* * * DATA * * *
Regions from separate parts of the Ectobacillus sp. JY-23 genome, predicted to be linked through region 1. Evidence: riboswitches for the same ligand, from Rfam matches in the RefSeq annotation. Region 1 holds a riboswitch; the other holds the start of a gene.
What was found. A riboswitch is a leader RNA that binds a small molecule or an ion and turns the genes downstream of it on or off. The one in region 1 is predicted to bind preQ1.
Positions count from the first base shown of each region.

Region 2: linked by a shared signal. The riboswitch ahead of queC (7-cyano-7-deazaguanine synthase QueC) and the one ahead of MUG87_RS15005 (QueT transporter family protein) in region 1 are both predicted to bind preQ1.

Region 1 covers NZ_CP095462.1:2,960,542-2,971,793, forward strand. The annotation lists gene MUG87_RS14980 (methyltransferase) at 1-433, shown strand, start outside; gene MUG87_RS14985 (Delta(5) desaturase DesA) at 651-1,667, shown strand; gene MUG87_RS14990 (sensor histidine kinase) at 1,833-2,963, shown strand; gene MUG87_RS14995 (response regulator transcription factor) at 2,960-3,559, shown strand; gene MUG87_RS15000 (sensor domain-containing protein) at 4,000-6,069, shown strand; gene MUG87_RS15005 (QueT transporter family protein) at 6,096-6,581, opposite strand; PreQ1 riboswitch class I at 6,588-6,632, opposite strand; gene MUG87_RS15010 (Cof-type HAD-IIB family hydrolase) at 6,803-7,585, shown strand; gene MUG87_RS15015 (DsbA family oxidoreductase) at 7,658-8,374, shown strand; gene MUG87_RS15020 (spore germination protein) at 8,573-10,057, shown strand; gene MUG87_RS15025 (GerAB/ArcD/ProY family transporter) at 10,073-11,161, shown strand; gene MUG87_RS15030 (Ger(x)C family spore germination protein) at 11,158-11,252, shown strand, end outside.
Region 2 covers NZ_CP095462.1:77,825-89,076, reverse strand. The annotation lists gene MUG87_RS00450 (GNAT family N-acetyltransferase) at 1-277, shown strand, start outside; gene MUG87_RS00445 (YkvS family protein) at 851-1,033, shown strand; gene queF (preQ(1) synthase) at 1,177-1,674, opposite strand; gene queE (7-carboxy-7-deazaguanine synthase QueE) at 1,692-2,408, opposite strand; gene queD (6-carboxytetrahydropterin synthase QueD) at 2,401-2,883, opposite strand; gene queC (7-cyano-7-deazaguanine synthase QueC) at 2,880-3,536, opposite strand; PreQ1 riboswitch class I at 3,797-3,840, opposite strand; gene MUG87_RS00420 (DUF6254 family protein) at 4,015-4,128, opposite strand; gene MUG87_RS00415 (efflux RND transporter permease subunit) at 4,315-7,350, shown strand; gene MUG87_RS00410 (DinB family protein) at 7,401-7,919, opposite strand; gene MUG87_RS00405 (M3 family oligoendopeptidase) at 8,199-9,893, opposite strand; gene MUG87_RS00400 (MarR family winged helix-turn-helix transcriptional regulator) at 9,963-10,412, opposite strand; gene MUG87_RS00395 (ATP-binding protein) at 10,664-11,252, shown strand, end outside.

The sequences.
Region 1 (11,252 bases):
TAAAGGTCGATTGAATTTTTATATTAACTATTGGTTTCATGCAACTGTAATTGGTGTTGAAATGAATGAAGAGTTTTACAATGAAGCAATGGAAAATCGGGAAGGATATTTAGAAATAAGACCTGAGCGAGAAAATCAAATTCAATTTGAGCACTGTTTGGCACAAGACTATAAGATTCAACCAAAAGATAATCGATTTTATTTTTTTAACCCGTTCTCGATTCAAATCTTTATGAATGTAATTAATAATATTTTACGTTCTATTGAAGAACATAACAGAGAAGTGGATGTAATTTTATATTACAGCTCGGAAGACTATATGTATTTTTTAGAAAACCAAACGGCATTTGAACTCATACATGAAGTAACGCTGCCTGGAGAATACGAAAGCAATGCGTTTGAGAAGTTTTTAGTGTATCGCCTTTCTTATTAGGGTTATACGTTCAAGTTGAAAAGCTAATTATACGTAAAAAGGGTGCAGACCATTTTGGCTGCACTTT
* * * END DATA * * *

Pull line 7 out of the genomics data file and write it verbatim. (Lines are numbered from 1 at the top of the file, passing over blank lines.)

The sequences.